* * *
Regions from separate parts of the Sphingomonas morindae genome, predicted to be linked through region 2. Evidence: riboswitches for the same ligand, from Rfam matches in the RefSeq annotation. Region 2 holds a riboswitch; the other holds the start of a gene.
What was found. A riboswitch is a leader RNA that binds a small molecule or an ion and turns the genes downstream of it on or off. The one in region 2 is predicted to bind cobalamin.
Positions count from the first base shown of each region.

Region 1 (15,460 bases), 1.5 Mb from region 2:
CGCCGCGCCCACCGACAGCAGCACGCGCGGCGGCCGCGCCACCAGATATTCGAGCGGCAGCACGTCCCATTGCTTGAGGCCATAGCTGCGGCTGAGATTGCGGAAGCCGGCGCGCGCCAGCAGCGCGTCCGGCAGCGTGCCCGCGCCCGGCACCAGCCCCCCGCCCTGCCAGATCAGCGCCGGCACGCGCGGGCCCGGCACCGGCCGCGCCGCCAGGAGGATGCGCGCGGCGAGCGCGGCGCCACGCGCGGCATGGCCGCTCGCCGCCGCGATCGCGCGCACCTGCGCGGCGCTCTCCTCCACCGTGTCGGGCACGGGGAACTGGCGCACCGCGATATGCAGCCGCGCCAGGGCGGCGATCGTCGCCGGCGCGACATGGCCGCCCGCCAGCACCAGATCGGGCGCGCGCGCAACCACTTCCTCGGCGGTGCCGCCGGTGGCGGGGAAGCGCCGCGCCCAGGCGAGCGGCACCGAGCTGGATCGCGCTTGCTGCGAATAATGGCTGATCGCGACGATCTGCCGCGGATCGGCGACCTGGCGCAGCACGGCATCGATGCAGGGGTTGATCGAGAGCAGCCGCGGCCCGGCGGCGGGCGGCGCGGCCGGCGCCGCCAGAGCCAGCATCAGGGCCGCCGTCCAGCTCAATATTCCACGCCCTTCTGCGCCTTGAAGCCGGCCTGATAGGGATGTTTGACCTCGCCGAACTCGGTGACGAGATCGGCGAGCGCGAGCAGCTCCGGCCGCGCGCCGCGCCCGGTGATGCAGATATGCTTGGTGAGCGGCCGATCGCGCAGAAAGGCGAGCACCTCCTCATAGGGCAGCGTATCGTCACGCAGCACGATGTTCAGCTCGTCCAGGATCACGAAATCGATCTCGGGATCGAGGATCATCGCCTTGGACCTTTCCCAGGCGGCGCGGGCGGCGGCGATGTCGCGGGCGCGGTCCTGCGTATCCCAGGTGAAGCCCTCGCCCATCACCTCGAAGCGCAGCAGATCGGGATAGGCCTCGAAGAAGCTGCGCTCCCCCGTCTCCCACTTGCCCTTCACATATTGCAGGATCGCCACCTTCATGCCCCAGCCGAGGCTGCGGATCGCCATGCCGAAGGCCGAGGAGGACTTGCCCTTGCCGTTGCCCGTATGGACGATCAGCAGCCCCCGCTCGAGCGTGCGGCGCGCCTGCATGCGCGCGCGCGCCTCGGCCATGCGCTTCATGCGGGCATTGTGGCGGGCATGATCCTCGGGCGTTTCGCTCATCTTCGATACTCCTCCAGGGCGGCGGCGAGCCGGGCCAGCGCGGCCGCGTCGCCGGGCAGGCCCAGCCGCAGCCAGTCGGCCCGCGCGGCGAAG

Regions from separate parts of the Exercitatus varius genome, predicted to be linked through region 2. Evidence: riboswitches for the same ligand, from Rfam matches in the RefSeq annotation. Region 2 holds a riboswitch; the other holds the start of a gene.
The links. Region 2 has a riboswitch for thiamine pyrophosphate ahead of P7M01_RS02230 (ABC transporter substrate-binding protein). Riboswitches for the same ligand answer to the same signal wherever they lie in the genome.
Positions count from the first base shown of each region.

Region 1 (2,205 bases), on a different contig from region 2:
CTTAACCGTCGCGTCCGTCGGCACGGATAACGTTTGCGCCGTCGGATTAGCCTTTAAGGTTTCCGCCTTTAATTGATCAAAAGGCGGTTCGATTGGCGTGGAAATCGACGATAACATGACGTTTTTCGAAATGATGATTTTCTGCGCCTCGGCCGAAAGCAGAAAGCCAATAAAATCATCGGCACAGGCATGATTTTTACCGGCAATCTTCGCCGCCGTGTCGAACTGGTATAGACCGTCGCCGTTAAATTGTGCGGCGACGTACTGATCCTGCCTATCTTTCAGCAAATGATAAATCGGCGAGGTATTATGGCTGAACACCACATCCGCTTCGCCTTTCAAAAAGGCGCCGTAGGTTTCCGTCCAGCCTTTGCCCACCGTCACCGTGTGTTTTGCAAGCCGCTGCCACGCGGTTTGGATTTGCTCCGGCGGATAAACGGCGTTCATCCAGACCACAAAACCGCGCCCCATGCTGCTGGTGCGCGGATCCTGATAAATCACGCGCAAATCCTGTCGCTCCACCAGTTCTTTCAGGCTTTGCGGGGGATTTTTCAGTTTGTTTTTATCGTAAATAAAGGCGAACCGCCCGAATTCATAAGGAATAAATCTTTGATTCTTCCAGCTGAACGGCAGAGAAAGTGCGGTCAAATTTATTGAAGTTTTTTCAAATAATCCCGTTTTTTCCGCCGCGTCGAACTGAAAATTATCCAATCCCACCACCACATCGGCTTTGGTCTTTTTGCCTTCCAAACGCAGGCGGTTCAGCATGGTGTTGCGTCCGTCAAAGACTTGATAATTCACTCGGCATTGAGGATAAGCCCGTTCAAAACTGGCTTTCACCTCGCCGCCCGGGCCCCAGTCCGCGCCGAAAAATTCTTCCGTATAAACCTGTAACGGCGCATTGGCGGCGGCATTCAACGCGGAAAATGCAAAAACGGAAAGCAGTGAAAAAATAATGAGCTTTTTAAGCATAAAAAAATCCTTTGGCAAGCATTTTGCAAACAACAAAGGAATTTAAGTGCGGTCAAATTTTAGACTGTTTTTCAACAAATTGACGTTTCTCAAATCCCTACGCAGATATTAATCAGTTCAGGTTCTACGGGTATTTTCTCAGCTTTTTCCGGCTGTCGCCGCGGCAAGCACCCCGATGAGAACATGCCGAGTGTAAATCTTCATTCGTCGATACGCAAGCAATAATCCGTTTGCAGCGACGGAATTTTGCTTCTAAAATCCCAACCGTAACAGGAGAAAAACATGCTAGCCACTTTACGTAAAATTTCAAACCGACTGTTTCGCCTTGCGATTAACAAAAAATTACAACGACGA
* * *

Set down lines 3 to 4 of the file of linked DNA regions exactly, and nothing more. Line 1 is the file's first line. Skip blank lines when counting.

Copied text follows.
Positions count from the first base shown of each region.

Region 1 (15,460 bases), 1.5 Mb from region 2: